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Saturday, August 13. 2022
There is always something to do on a ship (lectures, music, dining, socializing), but watching the ocean and the ocean critters is the best part for me.
Not an expensive trip either. I recommend heading for Southampton (London's ship harbor), but Le Havre also. Below are two links for Atlantic crossings, but I would avoid Norwegian Cruise Lines. Another note: Don't get an inside cabin. Those are places to put your kids.
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I simply cannot think of a reason to go on a cruise. Maybe food, I love to eat but I can eat anything and all I want right here on shore. I have tried to examine cruises with an eye to try it and it is a turnoff.
Here is one example : I found a 7 day cruise of the inside passage from Seattle to Alaska and the prices was incredibly chealy, about $300 pp. But then it said I get about $500 credit for something or other and my spidey sense tells me something is wrong here. How do you get $500 credit if the trip only costs $300??? I think there is something they aren't telling me.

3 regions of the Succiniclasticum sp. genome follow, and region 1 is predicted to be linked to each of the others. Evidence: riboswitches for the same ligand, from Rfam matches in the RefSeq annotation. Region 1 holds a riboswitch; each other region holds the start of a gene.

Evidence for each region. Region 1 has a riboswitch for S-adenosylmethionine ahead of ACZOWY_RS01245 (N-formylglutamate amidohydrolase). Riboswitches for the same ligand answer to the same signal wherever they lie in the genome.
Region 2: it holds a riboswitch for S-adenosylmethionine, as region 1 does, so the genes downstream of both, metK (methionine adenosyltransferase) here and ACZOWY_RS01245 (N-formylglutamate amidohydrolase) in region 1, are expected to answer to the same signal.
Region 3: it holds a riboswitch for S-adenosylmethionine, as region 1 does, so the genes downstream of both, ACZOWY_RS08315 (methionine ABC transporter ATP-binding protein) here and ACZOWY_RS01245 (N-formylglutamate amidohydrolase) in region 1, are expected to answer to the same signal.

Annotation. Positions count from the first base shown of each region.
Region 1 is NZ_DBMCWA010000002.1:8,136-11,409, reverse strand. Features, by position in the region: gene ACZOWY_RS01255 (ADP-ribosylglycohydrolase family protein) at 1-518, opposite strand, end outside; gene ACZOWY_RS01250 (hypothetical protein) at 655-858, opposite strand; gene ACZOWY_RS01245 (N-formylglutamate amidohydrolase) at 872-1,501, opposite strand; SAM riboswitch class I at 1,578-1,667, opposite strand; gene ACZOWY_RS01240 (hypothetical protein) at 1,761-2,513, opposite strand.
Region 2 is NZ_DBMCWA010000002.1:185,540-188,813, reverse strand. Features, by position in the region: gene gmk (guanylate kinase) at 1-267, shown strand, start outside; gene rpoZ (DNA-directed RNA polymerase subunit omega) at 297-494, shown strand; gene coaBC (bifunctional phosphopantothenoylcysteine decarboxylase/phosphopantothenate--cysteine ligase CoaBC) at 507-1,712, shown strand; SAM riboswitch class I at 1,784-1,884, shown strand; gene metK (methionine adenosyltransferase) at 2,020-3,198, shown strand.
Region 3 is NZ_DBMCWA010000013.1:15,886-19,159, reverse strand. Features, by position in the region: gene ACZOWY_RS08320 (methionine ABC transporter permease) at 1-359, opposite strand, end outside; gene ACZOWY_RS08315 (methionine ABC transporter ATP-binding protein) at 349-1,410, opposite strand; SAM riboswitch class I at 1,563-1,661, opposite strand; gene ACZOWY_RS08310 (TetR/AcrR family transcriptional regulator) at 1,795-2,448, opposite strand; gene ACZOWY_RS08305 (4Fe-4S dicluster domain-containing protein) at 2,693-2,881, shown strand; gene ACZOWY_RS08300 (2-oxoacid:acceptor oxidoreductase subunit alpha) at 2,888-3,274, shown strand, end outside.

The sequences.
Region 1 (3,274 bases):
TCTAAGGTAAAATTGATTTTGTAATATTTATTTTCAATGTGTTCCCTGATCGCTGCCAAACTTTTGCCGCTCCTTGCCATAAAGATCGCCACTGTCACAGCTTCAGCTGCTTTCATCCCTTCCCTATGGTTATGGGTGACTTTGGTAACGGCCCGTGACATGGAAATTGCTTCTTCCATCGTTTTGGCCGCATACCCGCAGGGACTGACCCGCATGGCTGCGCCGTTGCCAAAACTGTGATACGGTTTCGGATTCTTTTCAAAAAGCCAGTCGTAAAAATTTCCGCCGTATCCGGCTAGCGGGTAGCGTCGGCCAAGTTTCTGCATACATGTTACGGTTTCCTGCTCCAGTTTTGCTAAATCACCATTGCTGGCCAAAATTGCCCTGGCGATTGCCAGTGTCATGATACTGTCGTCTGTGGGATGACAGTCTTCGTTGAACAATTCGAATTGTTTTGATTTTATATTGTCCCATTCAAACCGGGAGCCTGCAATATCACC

But what would I do on board? At least in the inside passage you are mostly within sight of land and can set on deck and look at it. But what do you look at crossing the Atlantic? I suppose I could read some books but I can do that at home for free. I don't drink, don't like crowds, don't shop, what would I do?
The reason for the lowish price for the cabin is that you're a captive audience and they now can charge you the grand prize for everything else.
From food to entertainment, expect to pay and pay and pay some more.
And the main form of entertainment on those boats are casinos (which, operating only outside of territorial waters, are completely unregulated).
That's the standard income model for the companies running those liners.
So it's not like the hotel scam where they double the cost of the advertised price of a room by charging resort fees?
Do you pay for meals? It seems like some cruises include meals, I'm not sure.
I was on a trans-Pacific cruise from Oakland to Cam Ranh Bay. I haven't taken a single cruise since then.
I agree with you that Norwegian Cruise Line is simply terrible, but Cunard and Holland America, both owned by Carnival, also are not as good as the were under former ownership.
For cross-ocean crossings, I recommend Azamara Club Cruises, which now is independently owned and good value. Its four 30,000 ton ships are identical and 20 years old, but beautifully maintained, and the service is simply super. And everything, including alcoholic beverages of moderate quality, is included. We have taken their ships all over the world. The trip around the Japanese islands is particularly wonderful.
Azamara used to go annually from NYC to Rouen, but no more. Now it goes from Lisbon to South America, or Florida to Lisbon, mostly.
As with all cruise lines, prices go up and down with some frequency and a knowledgeable travel agent is the key to happiness.
See here: https://www.azamara.com/sites/default/files/pdfs/azamara_quest_predrydock_deck_plans.pdf